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To evaluate the effect of sugar-free snacks on caries-related factors in 6- to 9-year-old schoolchildren. Two hundred seventy-one children at risk for caries as measured through the Cariogram were randomly assigned to three groups consuming twice-daily snacks containing Stevia, maltitol or sugar for 42 days. Parents filled out a standardised questionnaire regarding personal, medical and oral behavioural information. Bleeding on probing, plaque pH and salivary mutans streptococchi (MS) and lactobacilli (LB) were assessed at baseline (t0), 42 days of snack use (t1) and 120 days after the end of use (t2). The Cariogram calculation was repeated at t1. Treatment effects were estimated using linear mixed-effects regression models. At t2, a decrease in cariogenic bacteria (MS X2 = 8.01, p < 0.01 and LB X2 = 4.60, p = 0.03) and an increase of the minimum pH (F = 4.48, p < 0.01), maximum pH (F = 2.88 p < 0.01) and pH drop (F = 2.95 p < 0.01) was recorded in the Stevia group compared to baseline. In the maltitol group, an improvement effect was noted: LB concentration decreased (p = 0.04) and maximum pH (F = 3.16 p < 0.01) increased. Subjects classified by the Cariogram as have a low probability of developing caries increased in the Stevia and maltitol groups (X2(4) = 25.44, p < 0.01, C*sV = 0.38 and X2(4) = 12.85, p = 0.01, C*sV = 0.27, respectively). Regression analysis underlines the effect of Stevia snacks on the cariogenic microflora, mainly on MS and plaque pH variations. The short-term administration of Stevia or maltitol snacks improves some important factors related to caries. This preventive strategy might be an additional means of combatting this common childhood disease.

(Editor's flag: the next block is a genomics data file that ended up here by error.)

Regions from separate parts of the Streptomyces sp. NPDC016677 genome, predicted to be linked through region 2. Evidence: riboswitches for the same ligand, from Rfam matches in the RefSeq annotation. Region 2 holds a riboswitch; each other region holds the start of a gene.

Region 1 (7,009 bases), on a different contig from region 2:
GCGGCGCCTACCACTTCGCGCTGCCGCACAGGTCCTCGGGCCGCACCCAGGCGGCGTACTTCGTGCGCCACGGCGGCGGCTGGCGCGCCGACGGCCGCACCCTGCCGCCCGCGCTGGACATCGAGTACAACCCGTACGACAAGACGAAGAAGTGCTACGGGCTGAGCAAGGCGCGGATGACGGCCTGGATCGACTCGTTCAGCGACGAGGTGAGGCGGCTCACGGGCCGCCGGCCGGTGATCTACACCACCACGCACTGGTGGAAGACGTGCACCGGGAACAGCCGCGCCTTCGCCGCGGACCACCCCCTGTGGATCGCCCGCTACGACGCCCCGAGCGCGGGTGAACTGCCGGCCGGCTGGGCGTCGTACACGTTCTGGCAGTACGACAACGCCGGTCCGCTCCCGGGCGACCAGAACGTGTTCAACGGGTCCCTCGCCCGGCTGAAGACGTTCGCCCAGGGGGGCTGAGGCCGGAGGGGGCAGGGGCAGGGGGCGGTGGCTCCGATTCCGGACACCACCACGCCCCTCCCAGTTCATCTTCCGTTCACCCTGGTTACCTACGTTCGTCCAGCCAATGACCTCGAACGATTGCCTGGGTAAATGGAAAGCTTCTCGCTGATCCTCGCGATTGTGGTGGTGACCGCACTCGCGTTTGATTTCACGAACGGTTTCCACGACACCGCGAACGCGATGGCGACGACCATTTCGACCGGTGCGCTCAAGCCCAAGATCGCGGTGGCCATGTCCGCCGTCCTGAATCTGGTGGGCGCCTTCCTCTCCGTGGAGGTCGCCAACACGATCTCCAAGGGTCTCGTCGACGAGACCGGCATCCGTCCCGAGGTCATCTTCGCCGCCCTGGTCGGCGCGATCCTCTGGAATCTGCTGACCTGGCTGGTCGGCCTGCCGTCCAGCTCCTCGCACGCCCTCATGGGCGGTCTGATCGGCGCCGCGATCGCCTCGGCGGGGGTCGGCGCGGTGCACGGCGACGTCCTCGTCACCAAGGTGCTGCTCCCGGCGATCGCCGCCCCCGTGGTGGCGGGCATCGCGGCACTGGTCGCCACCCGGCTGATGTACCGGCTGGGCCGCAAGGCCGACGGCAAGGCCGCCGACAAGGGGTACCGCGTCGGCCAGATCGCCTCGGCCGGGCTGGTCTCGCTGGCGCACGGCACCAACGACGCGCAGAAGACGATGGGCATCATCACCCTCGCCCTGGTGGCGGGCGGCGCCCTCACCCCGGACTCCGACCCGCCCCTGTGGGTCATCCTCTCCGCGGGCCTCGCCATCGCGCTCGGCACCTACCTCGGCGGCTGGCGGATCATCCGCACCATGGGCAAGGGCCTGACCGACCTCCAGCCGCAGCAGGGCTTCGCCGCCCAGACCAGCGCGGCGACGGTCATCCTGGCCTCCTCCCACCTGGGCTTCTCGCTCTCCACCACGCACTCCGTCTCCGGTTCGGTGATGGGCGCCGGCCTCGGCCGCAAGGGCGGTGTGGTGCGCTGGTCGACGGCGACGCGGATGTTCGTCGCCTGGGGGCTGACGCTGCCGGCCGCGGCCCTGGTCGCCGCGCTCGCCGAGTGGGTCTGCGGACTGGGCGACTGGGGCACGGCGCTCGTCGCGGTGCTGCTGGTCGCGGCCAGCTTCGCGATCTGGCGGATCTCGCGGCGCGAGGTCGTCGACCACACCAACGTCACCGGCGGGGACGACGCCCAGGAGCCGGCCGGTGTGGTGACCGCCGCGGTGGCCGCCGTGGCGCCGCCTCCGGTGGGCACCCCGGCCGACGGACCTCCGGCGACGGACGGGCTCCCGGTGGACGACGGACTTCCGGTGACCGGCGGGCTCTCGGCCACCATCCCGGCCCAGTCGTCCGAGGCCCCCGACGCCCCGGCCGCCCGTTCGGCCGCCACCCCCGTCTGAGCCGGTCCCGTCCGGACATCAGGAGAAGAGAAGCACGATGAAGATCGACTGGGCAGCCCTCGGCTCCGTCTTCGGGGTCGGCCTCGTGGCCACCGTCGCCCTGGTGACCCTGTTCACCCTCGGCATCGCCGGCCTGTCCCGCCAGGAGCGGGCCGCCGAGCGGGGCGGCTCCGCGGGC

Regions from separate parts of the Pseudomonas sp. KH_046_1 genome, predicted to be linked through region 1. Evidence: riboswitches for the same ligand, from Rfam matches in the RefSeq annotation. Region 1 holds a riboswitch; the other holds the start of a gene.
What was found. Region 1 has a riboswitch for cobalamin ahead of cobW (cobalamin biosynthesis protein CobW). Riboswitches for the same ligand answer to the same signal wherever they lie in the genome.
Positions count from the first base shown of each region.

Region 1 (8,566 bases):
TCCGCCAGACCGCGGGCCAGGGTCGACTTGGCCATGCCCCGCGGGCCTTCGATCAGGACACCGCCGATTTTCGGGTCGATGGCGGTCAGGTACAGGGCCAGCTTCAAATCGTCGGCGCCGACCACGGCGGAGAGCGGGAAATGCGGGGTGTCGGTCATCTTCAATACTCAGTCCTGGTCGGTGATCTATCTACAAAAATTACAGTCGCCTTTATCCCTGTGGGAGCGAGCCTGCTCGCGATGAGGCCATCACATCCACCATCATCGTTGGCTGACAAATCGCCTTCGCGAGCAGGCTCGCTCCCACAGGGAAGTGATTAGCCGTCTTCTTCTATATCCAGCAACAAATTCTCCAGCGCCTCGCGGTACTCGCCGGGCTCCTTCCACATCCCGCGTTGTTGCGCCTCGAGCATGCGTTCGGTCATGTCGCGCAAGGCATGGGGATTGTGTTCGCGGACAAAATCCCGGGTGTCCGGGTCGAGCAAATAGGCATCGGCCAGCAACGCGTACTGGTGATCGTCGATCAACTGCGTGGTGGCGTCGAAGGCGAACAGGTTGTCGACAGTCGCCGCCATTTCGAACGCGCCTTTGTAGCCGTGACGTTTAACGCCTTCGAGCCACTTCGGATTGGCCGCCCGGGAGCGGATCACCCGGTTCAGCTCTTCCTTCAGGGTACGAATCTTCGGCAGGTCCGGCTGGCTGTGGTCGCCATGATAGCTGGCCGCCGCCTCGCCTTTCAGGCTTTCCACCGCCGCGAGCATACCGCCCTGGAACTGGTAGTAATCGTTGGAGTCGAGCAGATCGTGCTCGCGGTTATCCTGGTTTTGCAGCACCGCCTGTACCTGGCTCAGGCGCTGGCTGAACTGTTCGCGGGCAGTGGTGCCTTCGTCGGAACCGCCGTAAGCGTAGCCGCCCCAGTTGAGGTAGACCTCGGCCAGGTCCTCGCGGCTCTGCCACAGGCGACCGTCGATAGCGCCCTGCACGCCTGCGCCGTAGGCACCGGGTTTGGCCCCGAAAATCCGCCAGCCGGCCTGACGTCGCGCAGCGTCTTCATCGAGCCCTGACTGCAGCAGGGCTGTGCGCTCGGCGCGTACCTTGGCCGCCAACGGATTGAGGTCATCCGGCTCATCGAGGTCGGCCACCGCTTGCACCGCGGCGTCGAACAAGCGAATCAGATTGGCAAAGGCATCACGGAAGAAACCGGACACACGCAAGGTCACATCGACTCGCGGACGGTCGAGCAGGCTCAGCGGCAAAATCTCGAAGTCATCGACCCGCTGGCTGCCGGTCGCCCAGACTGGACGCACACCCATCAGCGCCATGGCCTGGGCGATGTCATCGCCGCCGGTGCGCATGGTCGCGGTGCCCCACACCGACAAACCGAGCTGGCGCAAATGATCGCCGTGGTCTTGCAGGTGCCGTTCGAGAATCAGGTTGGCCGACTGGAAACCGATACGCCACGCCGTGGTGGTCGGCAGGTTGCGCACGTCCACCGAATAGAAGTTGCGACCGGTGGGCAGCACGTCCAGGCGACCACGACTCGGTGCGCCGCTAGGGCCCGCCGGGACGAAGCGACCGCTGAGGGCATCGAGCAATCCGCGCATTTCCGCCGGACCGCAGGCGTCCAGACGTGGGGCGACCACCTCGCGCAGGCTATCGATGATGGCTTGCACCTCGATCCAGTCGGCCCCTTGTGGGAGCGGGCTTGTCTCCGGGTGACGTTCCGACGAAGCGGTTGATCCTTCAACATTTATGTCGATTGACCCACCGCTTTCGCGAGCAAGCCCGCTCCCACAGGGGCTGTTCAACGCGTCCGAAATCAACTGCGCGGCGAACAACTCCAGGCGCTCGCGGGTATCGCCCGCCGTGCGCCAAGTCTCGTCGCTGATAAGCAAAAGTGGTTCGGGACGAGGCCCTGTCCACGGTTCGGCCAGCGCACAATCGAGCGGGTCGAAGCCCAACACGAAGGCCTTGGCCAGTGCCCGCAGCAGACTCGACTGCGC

Fabio Cocco, Maria Grazia Cagetti, Roberta Livesu, Nicole Camoni, Roberto Pinna, Peter Lingström, Guglielmo Campus. Effect of a Daily Dose of Snacks Containing Maltitol or Stevia rebaudiana as Sweeteners in High Caries Risk Schoolchildren. A Double-blind RCT Study. Oral health & preventive dentistry. 2019;17(6):515-522

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PMID: 31641701

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